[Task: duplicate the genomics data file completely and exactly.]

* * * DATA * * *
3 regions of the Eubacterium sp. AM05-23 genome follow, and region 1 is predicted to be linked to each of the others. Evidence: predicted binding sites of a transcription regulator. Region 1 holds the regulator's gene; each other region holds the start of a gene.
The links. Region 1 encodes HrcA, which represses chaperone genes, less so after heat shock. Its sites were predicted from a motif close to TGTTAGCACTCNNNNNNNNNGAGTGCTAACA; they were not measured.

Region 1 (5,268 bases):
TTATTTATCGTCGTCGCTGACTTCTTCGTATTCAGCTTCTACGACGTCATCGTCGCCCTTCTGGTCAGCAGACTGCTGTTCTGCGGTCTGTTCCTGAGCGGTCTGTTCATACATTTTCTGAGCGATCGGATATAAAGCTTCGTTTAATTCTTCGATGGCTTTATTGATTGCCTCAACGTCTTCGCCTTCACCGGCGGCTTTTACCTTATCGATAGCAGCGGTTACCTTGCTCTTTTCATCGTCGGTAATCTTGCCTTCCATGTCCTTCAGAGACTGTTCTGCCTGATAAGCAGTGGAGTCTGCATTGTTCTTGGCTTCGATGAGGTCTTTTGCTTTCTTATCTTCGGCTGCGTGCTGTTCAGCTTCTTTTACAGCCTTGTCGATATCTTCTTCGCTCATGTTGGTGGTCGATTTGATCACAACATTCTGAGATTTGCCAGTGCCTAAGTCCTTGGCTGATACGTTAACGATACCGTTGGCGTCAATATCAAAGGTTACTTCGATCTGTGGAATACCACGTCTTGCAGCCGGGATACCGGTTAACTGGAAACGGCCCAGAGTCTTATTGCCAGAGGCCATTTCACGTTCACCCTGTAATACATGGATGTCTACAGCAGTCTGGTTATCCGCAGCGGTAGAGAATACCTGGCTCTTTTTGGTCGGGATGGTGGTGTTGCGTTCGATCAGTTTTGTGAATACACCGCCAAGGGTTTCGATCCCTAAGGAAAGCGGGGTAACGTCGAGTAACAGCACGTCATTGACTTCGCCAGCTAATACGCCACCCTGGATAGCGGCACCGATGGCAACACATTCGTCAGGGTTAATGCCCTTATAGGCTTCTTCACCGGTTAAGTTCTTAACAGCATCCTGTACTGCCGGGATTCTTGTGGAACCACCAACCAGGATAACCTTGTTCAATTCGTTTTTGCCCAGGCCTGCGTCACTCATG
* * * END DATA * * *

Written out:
3 regions of the Eubacterium sp. AM05-23 genome follow, and region 1 is predicted to be linked to each of the others. Evidence: predicted binding sites of a transcription regulator. Region 1 holds the regulator's gene; each other region holds the start of a gene.
The links. Region 1 encodes HrcA, which represses chaperone genes, less so after heat shock. Its sites were predicted from a motif close to TGTTAGCACTCNNNNNNNNNGAGTGCTAACA; they were not measured.

Region 1 (5,268 bases):
TTATTTATCGTCGTCGCTGACTTCTTCGTATTCAGCTTCTACGACGTCATCGTCGCCCTTCTGGTCAGCAGACTGCTGTTCTGCGGTCTGTTCCTGAGCGGTCTGTTCATACATTTTCTGAGCGATCGGATATAAAGCTTCGTTTAATTCTTCGATGGCTTTATTGATTGCCTCAACGTCTTCGCCTTCACCGGCGGCTTTTACCTTATCGATAGCAGCGGTTACCTTGCTCTTTTCATCGTCGGTAATCTTGCCTTCCATGTCCTTCAGAGACTGTTCTGCCTGATAAGCAGTGGAGTCTGCATTGTTCTTGGCTTCGATGAGGTCTTTTGCTTTCTTATCTTCGGCTGCGTGCTGTTCAGCTTCTTTTACAGCCTTGTCGATATCTTCTTCGCTCATGTTGGTGGTCGATTTGATCACAACATTCTGAGATTTGCCAGTGCCTAAGTCCTTGGCTGATACGTTAACGATACCGTTGGCGTCAATATCAAAGGTTACTTCGATCTGTGGAATACCACGTCTTGCAGCCGGGATACCGGTTAACTGGAAACGGCCCAGAGTCTTATTGCCAGAGGCCATTTCACGTTCACCCTGTAATACATGGATGTCTACAGCAGTCTGGTTATCCGCAGCGGTAGAGAATACCTGGCTCTTTTTGGTCGGGATGGTGGTGTTGCGTTCGATCAGTTTTGTGAATACACCGCCAAGGGTTTCGATCCCTAAGGAAAGCGGGGTAACGTCGAGTAACAGCACGTCATTGACTTCGCCAGCTAATACGCCACCCTGGATAGCGGCACCGATGGCAACACATTCGTCAGGGTTAATGCCCTTATAGGCTTCTTCACCGGTTAAGTTCTTAACAGCATCCTGTACTGCCGGGATTCTTGTGGAACCACCAACCAGGATAACCTTGTTCAATTCGTTTTTGCCCAGGCCTGCGTCACTCATG